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Tracking Religious Freedom

Rights: State Department report on persecution and repression of believers globally says U.S. monitoring is a promising tactic. Others see talk but little action.


When Congress passed landmark legislation in 1998 to support international religious freedom, faith groups universally hailed it as a potentially powerful tool in helping arrest the rising level of persecution against religious believers worldwide.

Now, after two years, some of them are starting to wonder: Has any of it mattered?

This week, the State Department issued its second country-by-country report analyzing the state of religious freedom around the world. The bleak assessment found that Myanmar, China, Iran, Iraq and Sudan remained "countries of particular concern," triggering a legal requirement for the U.S. government to make an official policy response within 90 days.

The Taliban regime in Afghanistan and the government of Serbia once again were designated as "particularly severe violators of religious freedom."

The assessment also noted problems in several other countries. They include France, Germany and Austria, which have stigmatized as "cults" such faith groups as Jehovah's Witnesses; Armenia, Israel, Turkey and Russia for discriminatory policies favoring some religions over others; and Egypt, India, Nigeria and Indonesia for failing to curb the persecution of followers of minority religions.

The report criticized such countries as Pakistan and Saudi Arabia for official hostility toward minority religions, and Cuba, Laos, North Korea and Vietnam for totalitarian attempts to control religion.

At the same time, Laos and Azerbaijan were lauded for "significant" improvements in religious freedom. In Laos, several Christians imprisoned because of their faith were released. In Azerbaijan, the government has overturned deportation orders against clergy, reinstated fired factory workers who were followers of a minority religion and allowed many religious groups to register for the first time.

"On balance, the new U.S. strategy for promoting religious freedom has had a promising beginning," the report says.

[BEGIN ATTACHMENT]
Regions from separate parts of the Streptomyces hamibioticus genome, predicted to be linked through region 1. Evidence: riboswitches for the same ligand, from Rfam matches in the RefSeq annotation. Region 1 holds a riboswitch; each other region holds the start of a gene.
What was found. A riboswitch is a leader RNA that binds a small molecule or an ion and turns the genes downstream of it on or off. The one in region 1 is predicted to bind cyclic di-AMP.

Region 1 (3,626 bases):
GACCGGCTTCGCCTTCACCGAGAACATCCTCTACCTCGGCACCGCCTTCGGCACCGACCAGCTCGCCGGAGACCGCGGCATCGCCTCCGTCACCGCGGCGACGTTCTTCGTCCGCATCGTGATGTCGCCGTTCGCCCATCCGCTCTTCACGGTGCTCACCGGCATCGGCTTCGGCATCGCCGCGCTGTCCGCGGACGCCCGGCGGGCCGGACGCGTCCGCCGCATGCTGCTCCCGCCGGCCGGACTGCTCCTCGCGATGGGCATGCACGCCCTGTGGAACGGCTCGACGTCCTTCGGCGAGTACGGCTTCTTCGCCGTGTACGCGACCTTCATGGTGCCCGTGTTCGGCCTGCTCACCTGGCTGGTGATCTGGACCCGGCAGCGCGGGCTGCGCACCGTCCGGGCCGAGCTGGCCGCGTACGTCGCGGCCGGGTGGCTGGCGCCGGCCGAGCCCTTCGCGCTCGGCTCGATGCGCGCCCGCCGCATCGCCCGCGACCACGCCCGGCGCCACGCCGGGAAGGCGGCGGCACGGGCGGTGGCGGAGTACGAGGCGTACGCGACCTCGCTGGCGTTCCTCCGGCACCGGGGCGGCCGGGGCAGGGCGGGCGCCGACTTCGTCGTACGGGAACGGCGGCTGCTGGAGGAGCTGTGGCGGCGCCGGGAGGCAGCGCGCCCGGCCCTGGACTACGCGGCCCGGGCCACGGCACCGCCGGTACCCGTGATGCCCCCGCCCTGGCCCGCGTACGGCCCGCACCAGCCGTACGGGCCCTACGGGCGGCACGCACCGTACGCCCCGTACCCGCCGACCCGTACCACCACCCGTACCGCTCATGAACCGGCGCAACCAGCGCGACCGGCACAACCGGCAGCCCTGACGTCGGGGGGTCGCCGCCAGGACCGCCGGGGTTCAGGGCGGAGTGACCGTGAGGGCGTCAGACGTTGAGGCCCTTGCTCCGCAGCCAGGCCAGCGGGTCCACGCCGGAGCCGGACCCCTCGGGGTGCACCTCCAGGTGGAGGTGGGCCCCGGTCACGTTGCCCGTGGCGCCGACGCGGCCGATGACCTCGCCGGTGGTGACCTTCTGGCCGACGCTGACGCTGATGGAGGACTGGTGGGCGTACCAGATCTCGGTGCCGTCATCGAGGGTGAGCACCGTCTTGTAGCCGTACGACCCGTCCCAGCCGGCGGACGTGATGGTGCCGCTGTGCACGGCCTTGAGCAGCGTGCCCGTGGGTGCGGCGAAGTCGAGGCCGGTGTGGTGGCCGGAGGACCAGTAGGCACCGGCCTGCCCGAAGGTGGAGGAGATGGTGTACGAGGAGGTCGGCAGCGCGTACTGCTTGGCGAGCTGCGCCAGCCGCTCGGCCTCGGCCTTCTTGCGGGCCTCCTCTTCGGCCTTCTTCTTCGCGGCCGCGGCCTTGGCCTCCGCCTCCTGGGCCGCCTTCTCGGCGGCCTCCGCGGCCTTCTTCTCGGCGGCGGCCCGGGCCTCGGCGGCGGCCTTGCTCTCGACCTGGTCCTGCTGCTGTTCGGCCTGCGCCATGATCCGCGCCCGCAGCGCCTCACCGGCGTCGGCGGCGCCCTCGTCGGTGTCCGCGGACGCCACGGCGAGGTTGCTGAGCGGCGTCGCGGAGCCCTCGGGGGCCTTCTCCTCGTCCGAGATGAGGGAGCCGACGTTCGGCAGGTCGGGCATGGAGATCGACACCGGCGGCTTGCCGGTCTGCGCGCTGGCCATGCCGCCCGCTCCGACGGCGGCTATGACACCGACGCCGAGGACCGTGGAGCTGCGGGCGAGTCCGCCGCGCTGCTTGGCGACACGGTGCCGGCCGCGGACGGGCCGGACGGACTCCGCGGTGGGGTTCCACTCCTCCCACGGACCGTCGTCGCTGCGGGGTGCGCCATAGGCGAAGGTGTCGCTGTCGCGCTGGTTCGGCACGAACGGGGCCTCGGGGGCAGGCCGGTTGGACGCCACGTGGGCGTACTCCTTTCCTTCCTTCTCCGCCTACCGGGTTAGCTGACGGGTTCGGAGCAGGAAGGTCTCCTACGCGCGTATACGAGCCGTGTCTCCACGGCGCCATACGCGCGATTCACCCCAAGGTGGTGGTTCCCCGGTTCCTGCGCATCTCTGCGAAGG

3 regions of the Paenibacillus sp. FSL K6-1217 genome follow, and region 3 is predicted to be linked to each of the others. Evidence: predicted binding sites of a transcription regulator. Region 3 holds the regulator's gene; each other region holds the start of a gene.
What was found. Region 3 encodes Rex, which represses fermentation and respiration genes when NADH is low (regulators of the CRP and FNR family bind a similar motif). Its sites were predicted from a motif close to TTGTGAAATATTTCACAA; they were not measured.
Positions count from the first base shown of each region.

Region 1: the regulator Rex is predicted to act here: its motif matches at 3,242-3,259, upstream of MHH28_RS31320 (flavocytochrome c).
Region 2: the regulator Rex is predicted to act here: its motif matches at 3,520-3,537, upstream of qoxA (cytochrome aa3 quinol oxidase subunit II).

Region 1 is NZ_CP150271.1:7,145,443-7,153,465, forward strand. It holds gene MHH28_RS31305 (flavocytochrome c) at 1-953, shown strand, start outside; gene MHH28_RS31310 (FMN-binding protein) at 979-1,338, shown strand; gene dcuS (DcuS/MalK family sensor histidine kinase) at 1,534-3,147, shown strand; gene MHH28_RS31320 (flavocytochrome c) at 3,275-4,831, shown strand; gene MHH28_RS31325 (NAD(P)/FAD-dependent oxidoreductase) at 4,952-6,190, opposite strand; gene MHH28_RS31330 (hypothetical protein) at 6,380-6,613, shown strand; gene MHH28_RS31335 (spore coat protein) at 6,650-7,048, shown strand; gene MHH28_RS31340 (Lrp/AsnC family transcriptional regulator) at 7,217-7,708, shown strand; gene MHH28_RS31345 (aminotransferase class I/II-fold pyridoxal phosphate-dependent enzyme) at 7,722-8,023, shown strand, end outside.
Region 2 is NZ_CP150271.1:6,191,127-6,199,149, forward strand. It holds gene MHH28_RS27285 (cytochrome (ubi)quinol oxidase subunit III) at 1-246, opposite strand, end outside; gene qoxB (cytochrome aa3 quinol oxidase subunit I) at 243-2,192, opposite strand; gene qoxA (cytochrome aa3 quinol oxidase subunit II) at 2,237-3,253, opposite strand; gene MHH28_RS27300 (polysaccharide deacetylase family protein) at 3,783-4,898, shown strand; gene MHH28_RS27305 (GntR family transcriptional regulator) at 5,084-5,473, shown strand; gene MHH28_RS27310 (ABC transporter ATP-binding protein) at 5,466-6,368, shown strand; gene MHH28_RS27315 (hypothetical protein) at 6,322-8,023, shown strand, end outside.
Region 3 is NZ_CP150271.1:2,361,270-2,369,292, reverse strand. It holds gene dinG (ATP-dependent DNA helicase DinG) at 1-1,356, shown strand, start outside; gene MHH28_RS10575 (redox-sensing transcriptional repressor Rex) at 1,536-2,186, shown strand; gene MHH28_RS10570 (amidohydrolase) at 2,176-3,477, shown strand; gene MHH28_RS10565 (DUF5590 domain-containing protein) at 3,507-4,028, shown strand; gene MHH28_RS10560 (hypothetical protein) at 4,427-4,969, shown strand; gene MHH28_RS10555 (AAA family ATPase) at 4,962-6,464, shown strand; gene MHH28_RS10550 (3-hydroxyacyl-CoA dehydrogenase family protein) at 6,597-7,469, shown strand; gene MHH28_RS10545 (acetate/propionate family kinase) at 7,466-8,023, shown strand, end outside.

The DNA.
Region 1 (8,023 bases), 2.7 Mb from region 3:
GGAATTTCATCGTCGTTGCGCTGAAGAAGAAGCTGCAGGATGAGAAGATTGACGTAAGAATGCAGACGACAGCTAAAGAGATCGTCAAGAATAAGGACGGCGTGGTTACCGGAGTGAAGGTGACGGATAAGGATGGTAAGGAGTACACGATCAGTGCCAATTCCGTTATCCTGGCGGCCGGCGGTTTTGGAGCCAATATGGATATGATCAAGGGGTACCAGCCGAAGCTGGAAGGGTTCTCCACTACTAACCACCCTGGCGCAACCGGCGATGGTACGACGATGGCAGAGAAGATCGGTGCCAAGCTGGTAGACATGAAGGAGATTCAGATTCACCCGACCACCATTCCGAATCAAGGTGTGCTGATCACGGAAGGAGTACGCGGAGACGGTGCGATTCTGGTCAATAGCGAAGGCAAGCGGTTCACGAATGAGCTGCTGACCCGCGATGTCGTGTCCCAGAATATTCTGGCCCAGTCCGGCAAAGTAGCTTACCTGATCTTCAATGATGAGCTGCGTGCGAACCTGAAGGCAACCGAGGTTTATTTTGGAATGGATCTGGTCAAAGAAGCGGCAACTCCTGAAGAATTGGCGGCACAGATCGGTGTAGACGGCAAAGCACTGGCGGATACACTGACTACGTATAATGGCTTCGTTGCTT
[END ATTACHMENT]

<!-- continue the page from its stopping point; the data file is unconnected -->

The report drew condemnation from some governments, including those of China and Vietnam. One Vietnamese official, for instance, called the charges "untrue and unobjective" and said they represented attempts to meddle in the nation's internal affairs.

For their part, advocates of religious freedom hailed the report for its breadth and depth. But some questioned whether the process would become an empty exercise unless there is a tougher government response to those found guilty of persecution. So far, they say, their initial hopes that religious freedom would become "front and center" in U.S. foreign policy have not come close to fulfillment.

"There have been a lot of nice words, but little action has followed," said Lawrence Goodrich, spokesman for the Commission on International Religious Freedom.

The bipartisan commission was created under the 1998 legislation, which set up fact-finding agencies in Congress, the White House and the State Department to monitor and report on religious freedom around the world. The law requires both the commission and the State Department to issue annual reports on international religious freedom and obligates the president to choose a response to an offending country from a list of 15 options ranging from a private diplomatic rebuke to full economic sanctions.

In a hearing on the report this week, Rep. Christopher H. Smith (R-N.J.) raised concerns that the report "may not have any practical effect on U.S. policy."

Goodrich and others cited China and Sudan as prime examples of countries that do not seem to have been influenced by U.S. criticism.

The State Department found that China had intensified its repression against Tibetan Buddhists, Muslim Uyghurs, members of the Falun Gong sect and Protestants and Catholics not belonging to the official churches; members were reportedly subject to harassment, prolonged detention, beatings and torture.

Yet, Goodrich said, the Clinton administration ignored his commission's recommendations to require an improvement in religious freedom before lobbying Congress to grant normal trade status to China on a permanent basis. The House of Representatives easily passed a measure extending that status to China earlier this year; a Senate vote is expected soon.

The State Department said it had responded to China's crackdown on religious freedom by restricting exports of crime control and detection equipment--a response that human rights advocate Nina Shea called "a joke."

Shea, a commission member and advocate for Washington-based Freedom House, said the response on Sudan was also disappointing. While the Sudanese regime continues what she called a policy of "religious genocide" against Christians, animists and some Muslims, the administration has failed to stop foreign oil interests from raising money in U.S. capital markets. That money has helped finance the war, Shea said. Nor has the Clinton administration moved to ensure the delivery of humanitarian supplies to war victims, she said.

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